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Do You Make These 10 Common Checklist Mistakes?

We all use checklists from time to time, whether it’s a mental checklist to remind ourselves of the tasks we need to do or a physical checklist to help us pack for a trip. But are you making these 10 common mistakes when creating and using checklists?

1. Assuming that everyone uses your checklist the same way you do.

Each person who reads your checklist will probably go through it differently. A new manager, for instance, might read every step on a troubleshooting guide before proceeding, while an experienced worker might prefer to skip ahead and come back to the early steps if they run into a problem. Make sure you know what your audience needs and adjust the way you present information accordingly.

2. Writing a long checklist that is intimidating to use.

If you have more than 10 items, break them up into several checklists, or make items optional if they’re not absolutely necessary for every task. Otherwise, you may discourage people from using your checklist at all.

3. Keeping your checklists to yourself.

If no one else is going to use it, why bother creating it? Checklists are most useful when they’re actually used by the person who needs them. So share your checklists with whoever might find them helpful.

4. Making your checklist so generic that it’s useless.

People have to understand what you want them to do before they can determine whether they’ve done it. So make sure any checklists you create are understandable and applicable in a real-world setting. Use action words, avoid passive language, and provide specific examples whenever possible.

5. Making the same checklists over and over again for every project you work on.

Even if your checklist is perfectly suited for completing a specific task, it’s not very useful if you don’t remember to use it in the first place. Try creating a general-purpose checklist that covers a wide variety of tasks, rather than specific checklists for individual projects.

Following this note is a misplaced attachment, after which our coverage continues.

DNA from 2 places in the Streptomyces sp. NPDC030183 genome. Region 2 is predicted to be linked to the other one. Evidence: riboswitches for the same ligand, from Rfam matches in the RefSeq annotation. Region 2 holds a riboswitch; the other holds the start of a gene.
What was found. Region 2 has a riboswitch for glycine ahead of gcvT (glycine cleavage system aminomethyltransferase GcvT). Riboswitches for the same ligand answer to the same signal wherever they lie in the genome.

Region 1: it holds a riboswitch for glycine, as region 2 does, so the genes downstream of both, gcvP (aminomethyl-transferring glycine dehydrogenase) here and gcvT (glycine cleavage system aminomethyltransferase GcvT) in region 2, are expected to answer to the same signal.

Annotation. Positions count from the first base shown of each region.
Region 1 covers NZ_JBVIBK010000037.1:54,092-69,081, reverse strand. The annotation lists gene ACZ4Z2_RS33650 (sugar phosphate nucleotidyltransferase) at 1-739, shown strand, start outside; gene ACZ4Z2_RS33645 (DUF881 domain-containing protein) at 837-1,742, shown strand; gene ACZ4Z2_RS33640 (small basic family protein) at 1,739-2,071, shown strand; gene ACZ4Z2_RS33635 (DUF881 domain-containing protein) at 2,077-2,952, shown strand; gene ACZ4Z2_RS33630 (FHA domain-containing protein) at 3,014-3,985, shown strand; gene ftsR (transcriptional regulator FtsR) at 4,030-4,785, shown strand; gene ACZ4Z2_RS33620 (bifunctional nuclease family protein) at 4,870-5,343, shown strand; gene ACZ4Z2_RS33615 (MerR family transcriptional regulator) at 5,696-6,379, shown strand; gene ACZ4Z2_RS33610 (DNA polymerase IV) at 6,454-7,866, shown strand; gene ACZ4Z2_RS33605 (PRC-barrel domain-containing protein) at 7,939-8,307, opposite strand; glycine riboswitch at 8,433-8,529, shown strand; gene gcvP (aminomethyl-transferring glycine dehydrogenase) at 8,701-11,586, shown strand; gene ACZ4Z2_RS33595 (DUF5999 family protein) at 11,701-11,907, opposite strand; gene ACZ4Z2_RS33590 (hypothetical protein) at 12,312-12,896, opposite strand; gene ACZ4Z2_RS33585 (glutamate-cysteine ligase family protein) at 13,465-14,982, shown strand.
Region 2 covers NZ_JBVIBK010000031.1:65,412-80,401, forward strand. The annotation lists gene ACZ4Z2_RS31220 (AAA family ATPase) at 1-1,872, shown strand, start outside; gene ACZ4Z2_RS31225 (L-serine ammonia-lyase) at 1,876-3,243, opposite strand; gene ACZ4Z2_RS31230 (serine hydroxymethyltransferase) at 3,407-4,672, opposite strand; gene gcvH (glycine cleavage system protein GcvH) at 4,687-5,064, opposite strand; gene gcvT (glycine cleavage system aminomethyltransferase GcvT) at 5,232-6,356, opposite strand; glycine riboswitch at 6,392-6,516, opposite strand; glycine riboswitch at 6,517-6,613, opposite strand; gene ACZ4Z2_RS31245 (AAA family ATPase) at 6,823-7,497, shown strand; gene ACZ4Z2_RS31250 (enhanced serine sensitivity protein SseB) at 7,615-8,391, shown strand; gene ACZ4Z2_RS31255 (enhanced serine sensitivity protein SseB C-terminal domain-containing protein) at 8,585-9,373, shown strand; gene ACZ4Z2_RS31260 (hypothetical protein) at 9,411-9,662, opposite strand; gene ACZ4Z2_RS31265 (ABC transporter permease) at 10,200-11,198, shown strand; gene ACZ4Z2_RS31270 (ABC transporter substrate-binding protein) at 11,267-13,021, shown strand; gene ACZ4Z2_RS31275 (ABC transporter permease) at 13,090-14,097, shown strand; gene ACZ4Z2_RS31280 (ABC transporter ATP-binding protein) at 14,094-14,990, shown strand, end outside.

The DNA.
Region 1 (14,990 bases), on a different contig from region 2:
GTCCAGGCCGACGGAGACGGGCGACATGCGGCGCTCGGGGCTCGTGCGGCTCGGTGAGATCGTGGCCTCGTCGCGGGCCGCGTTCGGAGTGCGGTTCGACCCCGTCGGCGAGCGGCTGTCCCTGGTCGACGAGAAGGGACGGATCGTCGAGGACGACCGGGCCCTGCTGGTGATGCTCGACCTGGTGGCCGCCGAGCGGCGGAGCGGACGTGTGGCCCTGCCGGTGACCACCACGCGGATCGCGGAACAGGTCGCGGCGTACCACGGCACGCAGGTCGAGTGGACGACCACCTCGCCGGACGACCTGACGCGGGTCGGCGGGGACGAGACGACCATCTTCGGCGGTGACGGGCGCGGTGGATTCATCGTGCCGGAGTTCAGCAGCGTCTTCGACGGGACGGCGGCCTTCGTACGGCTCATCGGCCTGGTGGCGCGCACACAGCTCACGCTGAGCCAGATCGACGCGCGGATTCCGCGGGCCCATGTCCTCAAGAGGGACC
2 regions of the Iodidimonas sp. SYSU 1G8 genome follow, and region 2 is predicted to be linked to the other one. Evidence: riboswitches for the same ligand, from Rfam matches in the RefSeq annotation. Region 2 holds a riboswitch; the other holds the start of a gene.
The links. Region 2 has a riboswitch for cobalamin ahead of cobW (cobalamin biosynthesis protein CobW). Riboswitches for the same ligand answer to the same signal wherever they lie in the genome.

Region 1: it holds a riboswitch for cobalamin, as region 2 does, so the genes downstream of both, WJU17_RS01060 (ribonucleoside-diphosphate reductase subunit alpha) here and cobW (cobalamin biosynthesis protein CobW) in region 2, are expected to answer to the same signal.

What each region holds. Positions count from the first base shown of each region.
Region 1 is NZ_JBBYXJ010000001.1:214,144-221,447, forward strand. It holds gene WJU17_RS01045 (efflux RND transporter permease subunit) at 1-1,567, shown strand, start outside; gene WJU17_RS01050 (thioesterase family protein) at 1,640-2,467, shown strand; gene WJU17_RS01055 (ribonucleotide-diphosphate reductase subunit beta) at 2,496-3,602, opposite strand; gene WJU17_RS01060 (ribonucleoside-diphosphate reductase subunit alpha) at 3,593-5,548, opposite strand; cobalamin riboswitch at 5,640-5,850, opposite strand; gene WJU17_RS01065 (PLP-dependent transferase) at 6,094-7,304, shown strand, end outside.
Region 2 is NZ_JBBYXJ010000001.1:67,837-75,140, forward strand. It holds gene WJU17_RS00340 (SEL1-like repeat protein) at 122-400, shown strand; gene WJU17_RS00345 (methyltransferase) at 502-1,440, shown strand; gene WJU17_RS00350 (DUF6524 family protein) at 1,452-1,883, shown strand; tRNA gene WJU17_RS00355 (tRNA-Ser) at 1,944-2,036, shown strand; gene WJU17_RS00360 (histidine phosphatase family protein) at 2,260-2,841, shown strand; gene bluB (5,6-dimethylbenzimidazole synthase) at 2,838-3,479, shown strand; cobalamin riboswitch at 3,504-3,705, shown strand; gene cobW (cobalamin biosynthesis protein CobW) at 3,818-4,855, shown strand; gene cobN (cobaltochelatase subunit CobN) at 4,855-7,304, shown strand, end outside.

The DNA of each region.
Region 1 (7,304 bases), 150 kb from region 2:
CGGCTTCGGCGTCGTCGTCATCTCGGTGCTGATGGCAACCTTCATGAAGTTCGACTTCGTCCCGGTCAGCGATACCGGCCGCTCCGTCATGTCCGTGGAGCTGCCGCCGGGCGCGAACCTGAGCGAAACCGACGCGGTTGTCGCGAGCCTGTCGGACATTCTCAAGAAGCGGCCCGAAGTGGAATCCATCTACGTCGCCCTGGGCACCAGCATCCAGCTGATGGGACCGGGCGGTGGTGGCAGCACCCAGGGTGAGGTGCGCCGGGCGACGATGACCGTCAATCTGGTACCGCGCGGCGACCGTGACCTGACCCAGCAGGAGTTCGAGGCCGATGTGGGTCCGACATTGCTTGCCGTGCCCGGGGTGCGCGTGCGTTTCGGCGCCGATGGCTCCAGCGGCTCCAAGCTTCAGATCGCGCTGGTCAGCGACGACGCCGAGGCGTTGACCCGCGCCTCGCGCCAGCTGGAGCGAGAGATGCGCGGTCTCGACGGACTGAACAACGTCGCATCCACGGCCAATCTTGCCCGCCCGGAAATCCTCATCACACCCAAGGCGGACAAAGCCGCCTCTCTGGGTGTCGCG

6. Forgetting to update your checklist after you’ve completed a project.

Before you reuse that same checklist for another project, take the time to go back and remove or update the items that are no longer relevant. If it’s been about six months since you created your last project, it might be worth your time to create a new one too.

7. Using vague language that could lead to different interpretations.

The more specific you can be about what you want people to do on your checklists, the more likely they are to follow your instructions correctly and completely. Use action words so there’s no doubt about the next step in the process, and avoid using jargon or abbreviations whenever possible.

8. Listing things that aren’t actually necessary for everyone to do on every checklist.

Not everyone needs to perform all of these steps, so make sure your list is complete but not overwhelming. Is this really something you’d need to refer to every time you do this task, or is it only important in some cases? Are all of the steps completely necessary, or can someone skip a few on occasion?

9. Making your checklist open-ended.

Using words like “or” and “optional” make it too easy for people to cut corners on your checklist. Instead, be clear about what you want people to do and how you want them to do it.

10. Forgetting to use a checklist yourself before you start a project.

A little preparation can go a long way toward a successful outcome, so take your own advice and create a quick checklist for big projects or tasks that you haven’t performed in a while. You’ll be able to make sure everything gets done the way it should, and you might even save yourself some time.

BONUS MISTAKE: Assuming your checklist will fix all of your problems.

Even the best checklists won’t solve issues like running out of supplies, not having the right equipment, or not knowing how to do a particular task. You can’t always anticipate and account for every possible problem, but your checklists sure will help you deal with them when they happen.

One great way to make your daily checklist organized is to use Venngage — an online checklist maker and free infographic maker that offers a wide range of checklist templates for everyone. Here are some basic checklist examples from their website!

That wraps up our list of 10 checklist mistakes that you should avoid making in the future. Remember, if you’re having a hard time making one, consider using Venngage. To start making your checklist now, click here!

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